Mentions: For temperature measurement, the in-line FPI is a popular sensor owing to its high sensitivity and good stability at high temperature. Zhu et al. spliced a section of special PCF to SMF to form a FPI, which could be heated up to 1,200 °C [47]. Wei et al. made a fiber in-line FPI with a femtosecond laser for high temperature measurement (up to 1,100 °C) [31]. Also, Choi et al. fabricated a FPI by fusion-splicing a short piece of holey optical fiber (HOF) between SMF and a piece of multimode fiber (MMF) to measure the temperature up to 500 °C [44]. However, these FPIs need a femtosecond laser or special optical fibers. Recently, Duan et al. proposed a low-cost FPI, as shown in Figure 1(a) [95]. The FPI is formed by simply splicing two sections of SMF together with large intentional lateral offset (∼62.5 μm). The formation of the FPI needs only two steps and inexpensive SMF, making it extremely low-cost. As shown in Figure 1(a), the first FPI mirror is formed due to the Fresnel reflection of part of SMF core uncovered by the next section of SMF, while the second FPI mirror is formed due to the Fresnel reflection at the next section of SMF cladding end. Figure 1(b) shows the reflective spectrum of such a FPI with a cavity geometry length L of ∼1.65 mm. The typical interference fringe has a visibility around 15 dB, which is sufficient for the sensing application. To characterize the high temperature response, the FPI was put into a temperature furnace whose temperature error is ±1 °C for temperature measurement. Figure 2 shows the test results of the FPI with a cavity geometry length L of 1.65 mm. It can be seen that in the first heating cycle, the FPI shows a poor high temperature response of the OPD; while in the later heating and cooling cycles, the linearity become better and repeatable. Thus, pre-annealing this kind of FPI up to 1,000 °C can greatly improve its linearity and the repeatability of the high temperature response. We can also see that the OPD temperature sensitivity of the FPI is ∼41 nm/°C, which is comparable with that of FPIs based on special PCFs [47].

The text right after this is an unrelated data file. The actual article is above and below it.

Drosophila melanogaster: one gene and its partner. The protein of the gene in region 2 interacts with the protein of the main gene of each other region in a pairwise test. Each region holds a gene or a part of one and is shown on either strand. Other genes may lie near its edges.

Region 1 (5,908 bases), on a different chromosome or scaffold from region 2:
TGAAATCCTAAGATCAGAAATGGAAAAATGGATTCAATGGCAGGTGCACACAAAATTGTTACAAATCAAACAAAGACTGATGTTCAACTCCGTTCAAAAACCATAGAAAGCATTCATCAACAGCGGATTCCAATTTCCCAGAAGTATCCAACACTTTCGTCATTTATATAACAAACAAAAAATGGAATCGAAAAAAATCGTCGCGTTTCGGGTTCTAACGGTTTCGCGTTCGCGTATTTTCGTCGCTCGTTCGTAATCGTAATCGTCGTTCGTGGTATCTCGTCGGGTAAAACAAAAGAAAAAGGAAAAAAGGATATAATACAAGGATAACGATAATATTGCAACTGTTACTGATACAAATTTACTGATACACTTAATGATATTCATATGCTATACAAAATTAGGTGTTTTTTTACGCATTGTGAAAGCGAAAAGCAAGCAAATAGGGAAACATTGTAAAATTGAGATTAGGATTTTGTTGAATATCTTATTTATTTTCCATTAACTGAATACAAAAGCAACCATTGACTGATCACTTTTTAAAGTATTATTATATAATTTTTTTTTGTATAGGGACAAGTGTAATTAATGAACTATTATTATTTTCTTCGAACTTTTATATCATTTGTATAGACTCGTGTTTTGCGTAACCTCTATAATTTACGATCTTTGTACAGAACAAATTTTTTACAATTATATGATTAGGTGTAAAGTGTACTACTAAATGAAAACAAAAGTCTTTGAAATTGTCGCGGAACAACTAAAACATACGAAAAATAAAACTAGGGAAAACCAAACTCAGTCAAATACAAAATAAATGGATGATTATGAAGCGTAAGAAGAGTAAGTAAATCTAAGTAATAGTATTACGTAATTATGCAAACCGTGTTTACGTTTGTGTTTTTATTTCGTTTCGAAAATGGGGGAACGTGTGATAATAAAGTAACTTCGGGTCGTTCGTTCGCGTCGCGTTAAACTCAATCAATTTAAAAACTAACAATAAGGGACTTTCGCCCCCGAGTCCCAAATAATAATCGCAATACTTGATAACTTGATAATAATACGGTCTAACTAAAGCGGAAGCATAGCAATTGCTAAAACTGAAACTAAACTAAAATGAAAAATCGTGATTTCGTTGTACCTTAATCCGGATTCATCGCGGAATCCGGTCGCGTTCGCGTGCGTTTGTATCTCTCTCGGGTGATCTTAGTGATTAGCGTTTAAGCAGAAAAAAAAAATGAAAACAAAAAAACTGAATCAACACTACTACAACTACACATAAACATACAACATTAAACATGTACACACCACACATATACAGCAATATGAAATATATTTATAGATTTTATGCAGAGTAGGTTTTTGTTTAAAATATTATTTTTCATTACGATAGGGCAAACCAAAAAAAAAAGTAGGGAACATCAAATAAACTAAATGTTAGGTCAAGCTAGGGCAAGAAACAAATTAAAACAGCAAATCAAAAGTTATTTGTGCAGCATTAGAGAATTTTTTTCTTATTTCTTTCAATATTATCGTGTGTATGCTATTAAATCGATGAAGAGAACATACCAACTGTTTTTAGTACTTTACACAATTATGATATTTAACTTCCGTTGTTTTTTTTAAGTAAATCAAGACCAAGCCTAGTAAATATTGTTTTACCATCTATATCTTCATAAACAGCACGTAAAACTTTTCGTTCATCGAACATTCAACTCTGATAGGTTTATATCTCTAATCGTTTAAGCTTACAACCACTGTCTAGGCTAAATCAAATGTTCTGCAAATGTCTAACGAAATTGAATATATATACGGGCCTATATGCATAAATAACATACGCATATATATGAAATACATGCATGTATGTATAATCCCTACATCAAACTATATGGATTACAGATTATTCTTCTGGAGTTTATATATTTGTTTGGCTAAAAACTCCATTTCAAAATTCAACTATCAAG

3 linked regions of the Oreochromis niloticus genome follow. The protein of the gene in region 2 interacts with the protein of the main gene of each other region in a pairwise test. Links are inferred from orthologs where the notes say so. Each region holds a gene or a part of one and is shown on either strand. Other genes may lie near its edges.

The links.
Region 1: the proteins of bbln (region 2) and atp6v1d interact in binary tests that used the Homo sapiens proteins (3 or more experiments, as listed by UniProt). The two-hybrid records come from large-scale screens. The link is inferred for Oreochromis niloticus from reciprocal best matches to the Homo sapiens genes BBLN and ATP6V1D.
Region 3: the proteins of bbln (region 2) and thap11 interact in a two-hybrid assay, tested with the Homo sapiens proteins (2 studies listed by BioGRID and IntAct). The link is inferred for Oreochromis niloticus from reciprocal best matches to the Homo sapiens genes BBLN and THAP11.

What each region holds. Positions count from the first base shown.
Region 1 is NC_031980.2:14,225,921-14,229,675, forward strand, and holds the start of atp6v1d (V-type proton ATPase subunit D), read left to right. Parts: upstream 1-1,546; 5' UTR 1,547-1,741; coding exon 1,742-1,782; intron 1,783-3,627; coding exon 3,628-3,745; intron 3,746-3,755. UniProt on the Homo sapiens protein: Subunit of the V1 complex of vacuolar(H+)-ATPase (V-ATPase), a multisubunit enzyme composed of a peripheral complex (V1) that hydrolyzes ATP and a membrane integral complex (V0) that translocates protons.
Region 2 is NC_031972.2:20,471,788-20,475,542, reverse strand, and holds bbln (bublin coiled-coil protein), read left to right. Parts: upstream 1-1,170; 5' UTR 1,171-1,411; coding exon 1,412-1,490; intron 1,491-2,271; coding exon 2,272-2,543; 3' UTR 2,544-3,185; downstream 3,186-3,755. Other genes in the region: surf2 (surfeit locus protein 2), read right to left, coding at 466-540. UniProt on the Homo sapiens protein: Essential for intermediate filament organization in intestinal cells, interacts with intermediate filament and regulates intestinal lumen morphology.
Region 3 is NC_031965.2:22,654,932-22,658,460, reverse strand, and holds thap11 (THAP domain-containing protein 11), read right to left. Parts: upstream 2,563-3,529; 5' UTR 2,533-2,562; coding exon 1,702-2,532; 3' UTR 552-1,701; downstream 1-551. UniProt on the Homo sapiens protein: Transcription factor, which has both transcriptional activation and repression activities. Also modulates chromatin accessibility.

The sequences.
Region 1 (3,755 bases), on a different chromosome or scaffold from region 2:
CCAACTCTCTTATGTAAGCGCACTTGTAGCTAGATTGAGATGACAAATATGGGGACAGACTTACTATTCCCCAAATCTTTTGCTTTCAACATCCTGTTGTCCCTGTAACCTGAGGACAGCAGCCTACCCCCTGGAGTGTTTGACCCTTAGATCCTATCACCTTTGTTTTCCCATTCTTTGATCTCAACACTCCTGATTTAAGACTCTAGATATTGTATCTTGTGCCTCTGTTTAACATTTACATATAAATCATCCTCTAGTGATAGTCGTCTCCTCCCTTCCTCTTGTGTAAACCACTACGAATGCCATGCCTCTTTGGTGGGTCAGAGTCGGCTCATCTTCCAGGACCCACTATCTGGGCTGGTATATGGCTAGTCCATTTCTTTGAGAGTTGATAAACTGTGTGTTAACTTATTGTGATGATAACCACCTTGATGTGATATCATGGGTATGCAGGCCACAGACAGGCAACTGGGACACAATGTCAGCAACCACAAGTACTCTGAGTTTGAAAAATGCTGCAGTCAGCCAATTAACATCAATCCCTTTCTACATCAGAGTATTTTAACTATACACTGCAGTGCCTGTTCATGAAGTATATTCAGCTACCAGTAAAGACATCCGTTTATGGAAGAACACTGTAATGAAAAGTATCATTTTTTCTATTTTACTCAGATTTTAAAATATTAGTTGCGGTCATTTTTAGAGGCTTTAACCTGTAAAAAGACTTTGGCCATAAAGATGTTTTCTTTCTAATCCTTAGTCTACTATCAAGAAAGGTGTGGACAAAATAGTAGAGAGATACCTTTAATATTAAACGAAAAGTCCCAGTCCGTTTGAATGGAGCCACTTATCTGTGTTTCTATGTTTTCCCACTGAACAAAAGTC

In-line fiber optic interferometric sensors in single-mode fibers.

Zhu T, Wu D, Liu M, Duan DW - Sensors (Basel) (2012)

Measured reflection spectra of the FPI at different temperatures.
© Copyright Policy
Related In: Results  -  Collection

License
Show All Figures
getmorefigures.php?uid=PMC3472836&req=5

f2-sensors-12-10430: Measured reflection spectra of the FPI at different temperatures.